Journal article
Blunt Abdominal Trauma Leading to an Incidental Finding of Duplicate Inferior Vena Cava (DIVC): A Case Report and Literature Review

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Publication Details
Author list: Mamoun Nabri, Norah J. Alromaih, Sharifah A. Othman, Elham S. Alghusnah, Hossain Abu Al Ola, Adel Elbagir, and Ayman O. Nasr
Publisher: International Scientific Literature, Inc.
Publication year: 2021
Journal: The American Journal of Case Reports
Journal acronym: AJCR
ISSN: 1941-5923
Web of Science ID:
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eISSN: 1941-5923


With a prevalence of about 2% to 3%, duplication is the most common anomaly associated with the inferior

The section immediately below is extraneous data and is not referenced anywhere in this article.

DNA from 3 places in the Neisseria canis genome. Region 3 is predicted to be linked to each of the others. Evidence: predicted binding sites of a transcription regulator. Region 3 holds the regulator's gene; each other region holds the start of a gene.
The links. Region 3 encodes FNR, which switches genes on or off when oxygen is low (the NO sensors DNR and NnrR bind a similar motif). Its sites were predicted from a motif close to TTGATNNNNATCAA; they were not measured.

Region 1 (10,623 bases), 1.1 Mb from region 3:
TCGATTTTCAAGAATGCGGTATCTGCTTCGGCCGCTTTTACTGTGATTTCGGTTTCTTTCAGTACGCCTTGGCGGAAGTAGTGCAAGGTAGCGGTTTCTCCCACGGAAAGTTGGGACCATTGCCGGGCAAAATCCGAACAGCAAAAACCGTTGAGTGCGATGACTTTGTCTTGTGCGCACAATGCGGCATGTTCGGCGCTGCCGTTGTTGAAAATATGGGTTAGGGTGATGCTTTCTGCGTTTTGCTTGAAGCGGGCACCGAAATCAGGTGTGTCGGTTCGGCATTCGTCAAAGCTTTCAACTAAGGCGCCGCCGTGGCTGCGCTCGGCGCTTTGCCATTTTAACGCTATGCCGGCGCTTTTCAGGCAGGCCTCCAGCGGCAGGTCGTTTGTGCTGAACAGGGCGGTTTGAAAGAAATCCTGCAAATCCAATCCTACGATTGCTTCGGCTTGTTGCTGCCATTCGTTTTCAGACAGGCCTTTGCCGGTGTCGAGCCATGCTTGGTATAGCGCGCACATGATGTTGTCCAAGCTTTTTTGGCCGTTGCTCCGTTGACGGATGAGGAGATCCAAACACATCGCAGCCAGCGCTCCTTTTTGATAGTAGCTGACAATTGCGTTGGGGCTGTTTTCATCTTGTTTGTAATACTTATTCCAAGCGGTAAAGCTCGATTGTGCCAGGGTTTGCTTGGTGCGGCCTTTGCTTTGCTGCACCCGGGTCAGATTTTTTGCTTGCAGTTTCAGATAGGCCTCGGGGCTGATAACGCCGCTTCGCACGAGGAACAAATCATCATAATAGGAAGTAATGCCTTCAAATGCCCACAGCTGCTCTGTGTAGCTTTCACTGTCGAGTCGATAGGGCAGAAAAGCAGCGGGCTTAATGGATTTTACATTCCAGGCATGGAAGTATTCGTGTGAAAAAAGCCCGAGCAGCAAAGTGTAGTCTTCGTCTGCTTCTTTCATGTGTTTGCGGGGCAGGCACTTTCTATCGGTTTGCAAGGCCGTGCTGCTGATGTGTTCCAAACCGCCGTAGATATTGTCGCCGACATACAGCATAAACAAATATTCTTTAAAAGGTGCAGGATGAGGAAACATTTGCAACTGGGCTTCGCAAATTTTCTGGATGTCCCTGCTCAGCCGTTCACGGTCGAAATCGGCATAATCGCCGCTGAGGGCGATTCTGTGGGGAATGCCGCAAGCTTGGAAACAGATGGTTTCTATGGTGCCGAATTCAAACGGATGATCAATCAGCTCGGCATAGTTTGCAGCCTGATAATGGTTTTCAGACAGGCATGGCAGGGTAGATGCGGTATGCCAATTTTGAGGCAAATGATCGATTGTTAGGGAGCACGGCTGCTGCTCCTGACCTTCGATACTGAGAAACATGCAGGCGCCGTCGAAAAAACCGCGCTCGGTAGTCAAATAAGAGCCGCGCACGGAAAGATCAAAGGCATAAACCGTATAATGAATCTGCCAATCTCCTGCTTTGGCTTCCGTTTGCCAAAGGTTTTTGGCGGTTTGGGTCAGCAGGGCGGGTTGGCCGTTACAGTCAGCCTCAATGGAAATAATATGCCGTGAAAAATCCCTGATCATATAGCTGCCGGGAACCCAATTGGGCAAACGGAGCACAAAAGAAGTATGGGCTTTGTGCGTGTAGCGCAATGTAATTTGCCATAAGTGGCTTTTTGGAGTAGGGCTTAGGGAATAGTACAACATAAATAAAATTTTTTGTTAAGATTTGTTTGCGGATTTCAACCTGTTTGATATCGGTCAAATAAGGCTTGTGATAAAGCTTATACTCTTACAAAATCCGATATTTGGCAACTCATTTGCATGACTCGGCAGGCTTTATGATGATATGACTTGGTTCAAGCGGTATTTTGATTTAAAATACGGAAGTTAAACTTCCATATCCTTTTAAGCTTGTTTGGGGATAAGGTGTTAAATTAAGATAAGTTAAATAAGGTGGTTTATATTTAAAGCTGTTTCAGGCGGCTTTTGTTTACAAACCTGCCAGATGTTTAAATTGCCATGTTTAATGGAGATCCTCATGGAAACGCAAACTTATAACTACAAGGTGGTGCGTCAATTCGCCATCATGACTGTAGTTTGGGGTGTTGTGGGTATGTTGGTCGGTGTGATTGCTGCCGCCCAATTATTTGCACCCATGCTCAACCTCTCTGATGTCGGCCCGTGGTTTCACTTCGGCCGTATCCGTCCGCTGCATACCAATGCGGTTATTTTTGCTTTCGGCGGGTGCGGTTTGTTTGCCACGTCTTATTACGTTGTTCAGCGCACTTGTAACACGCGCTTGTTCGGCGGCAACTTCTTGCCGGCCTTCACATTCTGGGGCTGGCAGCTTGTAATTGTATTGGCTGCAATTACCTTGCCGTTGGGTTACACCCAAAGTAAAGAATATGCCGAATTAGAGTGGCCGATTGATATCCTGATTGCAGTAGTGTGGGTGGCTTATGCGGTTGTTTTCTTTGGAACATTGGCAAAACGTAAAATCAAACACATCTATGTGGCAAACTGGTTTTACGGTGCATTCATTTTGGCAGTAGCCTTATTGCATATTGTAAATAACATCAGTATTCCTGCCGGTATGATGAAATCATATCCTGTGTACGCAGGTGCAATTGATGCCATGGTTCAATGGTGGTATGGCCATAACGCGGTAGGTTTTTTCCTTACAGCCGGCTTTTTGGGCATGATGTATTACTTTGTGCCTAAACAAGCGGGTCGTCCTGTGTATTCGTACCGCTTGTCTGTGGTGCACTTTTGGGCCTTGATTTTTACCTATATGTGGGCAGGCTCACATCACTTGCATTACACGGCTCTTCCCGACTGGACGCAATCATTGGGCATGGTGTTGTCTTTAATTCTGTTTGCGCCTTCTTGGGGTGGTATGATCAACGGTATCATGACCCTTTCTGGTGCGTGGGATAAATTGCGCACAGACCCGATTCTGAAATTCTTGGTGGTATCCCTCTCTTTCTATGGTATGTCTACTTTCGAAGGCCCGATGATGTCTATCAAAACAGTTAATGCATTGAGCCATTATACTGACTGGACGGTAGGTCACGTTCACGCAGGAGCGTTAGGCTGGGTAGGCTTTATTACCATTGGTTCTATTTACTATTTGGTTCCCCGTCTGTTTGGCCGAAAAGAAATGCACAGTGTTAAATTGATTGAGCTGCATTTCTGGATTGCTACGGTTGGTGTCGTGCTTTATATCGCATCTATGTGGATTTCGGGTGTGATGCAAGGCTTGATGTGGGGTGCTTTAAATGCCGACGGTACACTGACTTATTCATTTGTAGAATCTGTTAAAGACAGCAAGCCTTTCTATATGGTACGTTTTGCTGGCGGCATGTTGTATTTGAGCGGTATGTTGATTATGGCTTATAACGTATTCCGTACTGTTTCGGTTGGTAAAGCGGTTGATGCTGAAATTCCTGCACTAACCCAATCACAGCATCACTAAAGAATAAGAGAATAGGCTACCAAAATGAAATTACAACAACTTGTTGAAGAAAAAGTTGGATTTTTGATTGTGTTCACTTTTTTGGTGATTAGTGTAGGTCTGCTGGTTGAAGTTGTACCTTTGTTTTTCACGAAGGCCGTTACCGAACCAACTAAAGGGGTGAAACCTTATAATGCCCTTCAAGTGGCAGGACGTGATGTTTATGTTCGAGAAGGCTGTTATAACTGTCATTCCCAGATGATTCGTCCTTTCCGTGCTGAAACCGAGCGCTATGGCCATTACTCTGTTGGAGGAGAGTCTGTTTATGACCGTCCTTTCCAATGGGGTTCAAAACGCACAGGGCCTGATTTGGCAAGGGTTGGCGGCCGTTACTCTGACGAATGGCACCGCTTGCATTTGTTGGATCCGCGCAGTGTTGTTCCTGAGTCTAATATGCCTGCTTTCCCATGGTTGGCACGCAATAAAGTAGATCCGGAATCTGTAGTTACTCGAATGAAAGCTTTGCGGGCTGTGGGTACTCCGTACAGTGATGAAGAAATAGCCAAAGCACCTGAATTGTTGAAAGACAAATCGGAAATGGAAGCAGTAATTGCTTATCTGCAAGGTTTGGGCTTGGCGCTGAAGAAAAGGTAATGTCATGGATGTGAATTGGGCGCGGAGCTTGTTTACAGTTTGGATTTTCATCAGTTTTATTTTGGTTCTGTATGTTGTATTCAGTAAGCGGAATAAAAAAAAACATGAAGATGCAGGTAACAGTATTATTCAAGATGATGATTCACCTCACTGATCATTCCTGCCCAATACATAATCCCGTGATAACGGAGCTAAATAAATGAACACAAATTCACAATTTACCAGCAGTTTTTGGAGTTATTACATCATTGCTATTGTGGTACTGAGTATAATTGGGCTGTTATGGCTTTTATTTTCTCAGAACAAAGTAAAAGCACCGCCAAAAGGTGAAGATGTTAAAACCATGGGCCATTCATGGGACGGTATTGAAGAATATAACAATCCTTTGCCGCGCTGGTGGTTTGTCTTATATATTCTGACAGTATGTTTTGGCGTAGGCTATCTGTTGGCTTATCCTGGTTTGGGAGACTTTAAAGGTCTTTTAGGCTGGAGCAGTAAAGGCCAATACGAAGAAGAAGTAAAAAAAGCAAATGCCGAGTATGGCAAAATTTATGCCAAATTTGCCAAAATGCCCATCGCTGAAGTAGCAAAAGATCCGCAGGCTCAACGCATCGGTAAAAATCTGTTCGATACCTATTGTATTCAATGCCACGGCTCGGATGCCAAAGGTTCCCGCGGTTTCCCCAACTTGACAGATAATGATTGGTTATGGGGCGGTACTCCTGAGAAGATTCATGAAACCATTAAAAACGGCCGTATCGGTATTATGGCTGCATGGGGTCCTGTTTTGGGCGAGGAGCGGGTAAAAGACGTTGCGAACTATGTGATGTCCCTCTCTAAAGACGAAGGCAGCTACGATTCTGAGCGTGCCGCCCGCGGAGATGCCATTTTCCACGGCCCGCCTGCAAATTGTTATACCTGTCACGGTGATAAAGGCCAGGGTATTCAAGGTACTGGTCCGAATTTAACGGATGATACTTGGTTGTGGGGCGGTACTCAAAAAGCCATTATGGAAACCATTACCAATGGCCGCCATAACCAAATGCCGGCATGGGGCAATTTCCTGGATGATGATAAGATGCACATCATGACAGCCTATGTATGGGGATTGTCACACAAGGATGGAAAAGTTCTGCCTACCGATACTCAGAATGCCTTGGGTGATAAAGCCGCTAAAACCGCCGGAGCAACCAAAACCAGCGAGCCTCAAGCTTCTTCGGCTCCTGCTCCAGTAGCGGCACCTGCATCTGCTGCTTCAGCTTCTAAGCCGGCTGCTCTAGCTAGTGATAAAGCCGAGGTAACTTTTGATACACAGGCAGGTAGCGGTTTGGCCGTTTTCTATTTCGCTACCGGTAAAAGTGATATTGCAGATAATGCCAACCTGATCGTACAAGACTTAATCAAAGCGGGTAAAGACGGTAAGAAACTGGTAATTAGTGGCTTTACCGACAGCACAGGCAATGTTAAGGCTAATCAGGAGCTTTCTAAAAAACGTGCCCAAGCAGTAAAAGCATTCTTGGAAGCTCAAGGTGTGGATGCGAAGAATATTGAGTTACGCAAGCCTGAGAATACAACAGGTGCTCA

vena cava (IVC). In general, systemic venous anomalies are being more frequently diagnosed in asymptomatic patients. We report the case of a young man with an incidental finding of an asymptomatic duplicated IVC,
along with a literature review.

Case Report:

A 36-year-old man was brought to our Emergency Department (ED) following a high-speed motor vehicle collision (MVC), reporting right flank and hip pain. Upon examination, the “seatbelt sign” was noticed, along with
abrasions over his right side. He sustained a small-bowel mesenteric injury, for which he was admitted and
was treated conservatively. A CT scan incidentally revealed a duplicate IVC (DIVC). He later underwent a laparotomy with limited right hemi-colectomy and was discharged home in good condition.


Undiscovered and asymptomatic DIVCs pose a potential risk to patients during clinical interventions. Advancements
in diagnostic imaging contribute greatly to the incidental discoveries of inferior vena cava duplication.

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Last updated on 2021-02-06 at 11:31